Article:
Venezuelans vote in elections boycotted by opposition
While opposition reported many polling stations were empty, government says there was high voter turnout
Polls closed Sunday in Venezuela in parliamentary elections championed by President Nicolas Maduro and rejected by most of the opposition, which has decided to boycott them.
The elections, contested by around 14,000 candidates, are expected to give Maduro control over the country's 227-seat National Assembly.
After the president voted, he spoke to the media, describing the current National Assembly as “disastrous.”
"Today, a new National Assembly is born," said Maduro after criticizing the outgoing one, which was won by the opposition in December 2015.
He said the current parliament, which ends its mandate on Jan. 5, "brought the plague of sanctions," in reference to the pressure measures imposed by the US, and therefore brought to Venezuela "cruelty, pain and suffering.”
Meanwhile, National Assembly President Juan Guaido called the elections a “fraud.”
“The fraud has been consummated, and the majority rejection of the people of Venezuela has been evident. Despite censorship and communicational hegemony, the truth cannot be hidden,” said Guaido in a message to the nation after the closing of the polls.
The Organization of American States (OAS) refused to send observers to Sunday's election and US Secretary of State Mike Pompeo called the voting process a "fraud and a sham."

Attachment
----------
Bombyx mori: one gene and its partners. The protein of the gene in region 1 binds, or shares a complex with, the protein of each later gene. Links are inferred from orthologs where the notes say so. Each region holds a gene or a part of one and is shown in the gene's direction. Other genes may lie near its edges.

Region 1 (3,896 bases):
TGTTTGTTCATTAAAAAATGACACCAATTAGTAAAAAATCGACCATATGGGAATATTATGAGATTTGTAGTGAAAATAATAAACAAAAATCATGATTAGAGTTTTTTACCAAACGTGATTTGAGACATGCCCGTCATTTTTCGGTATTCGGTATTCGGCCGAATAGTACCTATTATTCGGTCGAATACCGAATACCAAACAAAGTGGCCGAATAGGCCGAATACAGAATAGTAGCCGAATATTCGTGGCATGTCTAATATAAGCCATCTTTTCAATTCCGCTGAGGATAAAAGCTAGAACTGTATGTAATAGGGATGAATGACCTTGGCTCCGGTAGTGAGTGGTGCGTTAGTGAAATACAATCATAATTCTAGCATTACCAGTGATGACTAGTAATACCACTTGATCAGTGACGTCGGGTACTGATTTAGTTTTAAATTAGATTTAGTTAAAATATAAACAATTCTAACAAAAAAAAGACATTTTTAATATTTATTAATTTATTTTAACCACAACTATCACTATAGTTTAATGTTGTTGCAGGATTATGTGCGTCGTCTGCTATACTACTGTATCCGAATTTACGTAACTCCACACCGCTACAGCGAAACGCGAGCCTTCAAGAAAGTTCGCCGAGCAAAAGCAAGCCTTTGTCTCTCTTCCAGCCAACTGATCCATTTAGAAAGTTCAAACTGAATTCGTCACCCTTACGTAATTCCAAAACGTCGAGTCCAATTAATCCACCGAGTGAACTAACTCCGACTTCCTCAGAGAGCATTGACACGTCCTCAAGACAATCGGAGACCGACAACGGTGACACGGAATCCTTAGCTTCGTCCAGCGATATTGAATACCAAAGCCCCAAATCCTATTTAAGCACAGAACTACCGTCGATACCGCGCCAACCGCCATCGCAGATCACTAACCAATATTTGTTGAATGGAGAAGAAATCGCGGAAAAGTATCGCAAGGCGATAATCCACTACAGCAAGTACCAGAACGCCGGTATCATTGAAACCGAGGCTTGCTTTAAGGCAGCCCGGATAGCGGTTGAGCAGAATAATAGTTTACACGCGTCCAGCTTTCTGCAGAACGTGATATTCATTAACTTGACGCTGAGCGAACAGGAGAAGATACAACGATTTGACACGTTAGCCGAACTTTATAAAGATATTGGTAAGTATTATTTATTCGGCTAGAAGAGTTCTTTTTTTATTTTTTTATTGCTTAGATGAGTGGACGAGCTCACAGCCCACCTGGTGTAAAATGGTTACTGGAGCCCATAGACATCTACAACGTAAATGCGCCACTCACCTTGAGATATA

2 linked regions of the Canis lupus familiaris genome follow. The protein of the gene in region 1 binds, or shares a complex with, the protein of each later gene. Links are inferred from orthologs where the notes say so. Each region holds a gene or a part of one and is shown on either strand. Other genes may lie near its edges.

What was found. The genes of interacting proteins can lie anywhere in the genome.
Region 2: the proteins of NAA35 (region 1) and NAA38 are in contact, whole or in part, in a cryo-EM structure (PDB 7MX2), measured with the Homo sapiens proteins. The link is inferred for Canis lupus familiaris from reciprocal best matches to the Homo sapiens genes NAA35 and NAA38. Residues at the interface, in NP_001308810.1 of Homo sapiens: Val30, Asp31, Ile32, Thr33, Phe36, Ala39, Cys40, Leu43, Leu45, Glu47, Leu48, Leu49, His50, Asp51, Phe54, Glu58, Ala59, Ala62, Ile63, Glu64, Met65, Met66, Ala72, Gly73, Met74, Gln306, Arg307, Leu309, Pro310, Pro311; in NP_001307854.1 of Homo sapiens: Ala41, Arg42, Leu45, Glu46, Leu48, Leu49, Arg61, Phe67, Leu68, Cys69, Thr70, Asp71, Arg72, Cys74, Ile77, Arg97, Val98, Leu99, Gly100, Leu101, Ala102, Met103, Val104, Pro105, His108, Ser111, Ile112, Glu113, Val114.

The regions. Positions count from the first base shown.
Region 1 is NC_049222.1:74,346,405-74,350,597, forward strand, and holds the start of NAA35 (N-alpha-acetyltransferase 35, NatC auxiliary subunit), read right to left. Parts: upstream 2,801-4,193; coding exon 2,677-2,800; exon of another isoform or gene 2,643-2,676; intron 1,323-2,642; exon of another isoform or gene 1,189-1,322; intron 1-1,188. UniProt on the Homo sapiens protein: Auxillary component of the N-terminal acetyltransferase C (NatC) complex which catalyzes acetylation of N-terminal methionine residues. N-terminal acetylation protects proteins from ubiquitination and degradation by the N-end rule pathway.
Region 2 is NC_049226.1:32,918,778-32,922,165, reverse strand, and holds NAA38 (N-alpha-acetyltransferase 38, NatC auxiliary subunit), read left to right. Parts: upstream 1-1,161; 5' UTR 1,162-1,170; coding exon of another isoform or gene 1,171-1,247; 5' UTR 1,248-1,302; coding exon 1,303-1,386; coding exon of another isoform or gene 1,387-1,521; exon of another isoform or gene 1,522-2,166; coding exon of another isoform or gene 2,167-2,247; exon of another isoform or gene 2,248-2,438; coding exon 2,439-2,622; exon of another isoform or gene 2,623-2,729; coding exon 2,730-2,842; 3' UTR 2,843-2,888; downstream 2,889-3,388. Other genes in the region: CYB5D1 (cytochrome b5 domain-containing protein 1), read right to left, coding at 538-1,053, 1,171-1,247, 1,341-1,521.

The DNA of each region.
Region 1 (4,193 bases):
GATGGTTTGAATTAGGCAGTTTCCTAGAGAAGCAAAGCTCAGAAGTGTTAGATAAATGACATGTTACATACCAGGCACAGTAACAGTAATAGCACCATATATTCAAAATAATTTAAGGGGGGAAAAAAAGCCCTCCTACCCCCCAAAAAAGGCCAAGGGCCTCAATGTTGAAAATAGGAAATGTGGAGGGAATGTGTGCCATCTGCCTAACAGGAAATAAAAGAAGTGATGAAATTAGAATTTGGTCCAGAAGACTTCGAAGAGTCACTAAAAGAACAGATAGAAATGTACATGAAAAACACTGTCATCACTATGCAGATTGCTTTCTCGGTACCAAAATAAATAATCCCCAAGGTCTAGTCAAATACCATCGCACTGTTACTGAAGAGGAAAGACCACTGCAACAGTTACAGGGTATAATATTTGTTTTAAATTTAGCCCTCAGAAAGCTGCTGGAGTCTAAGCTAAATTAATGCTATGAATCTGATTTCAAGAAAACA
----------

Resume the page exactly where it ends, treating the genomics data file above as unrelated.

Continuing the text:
“Venezuela's electoral fraud has already been committed. The results announced by the illegitimate Maduro regime will not reflect the will of the Venezuelan people. What's happening today is a fraud and a sham, not an election,” Pompeo said on Twitter.
Venezuelan Foreign Minister Jorge Arreaza responded.
“A zombie has spoken! Although according to his Boss, there was fraud in the US elections. Secretary Pompeo, take truth calmly and resignedly: in Venezuela, your failure is absolute. We hope that soon Diplomacy returns to the State Department and the White House,” he said on Twitter.
After the opposition decided not to run in 2018 because they considered the elections fraudulent, Guaido was proclaimed the country’s interim president, and more than 50 countries have recognized him as Venezuela’s leader.
The opposition said that until midday Sunday, the election turnout was very low as voting centers were noticeably empty. The government said it was a successful day.
Guaido's opposition movement announced a referendum after the election to ask Venezuelans whether they want to end Maduro's rule and hold new presidential elections.Anadolu Agency website contains only a portion of the news stories offered to subscribers in the AA News Broadcasting System (HAS), and in summarized form. Please contact us for subscription options.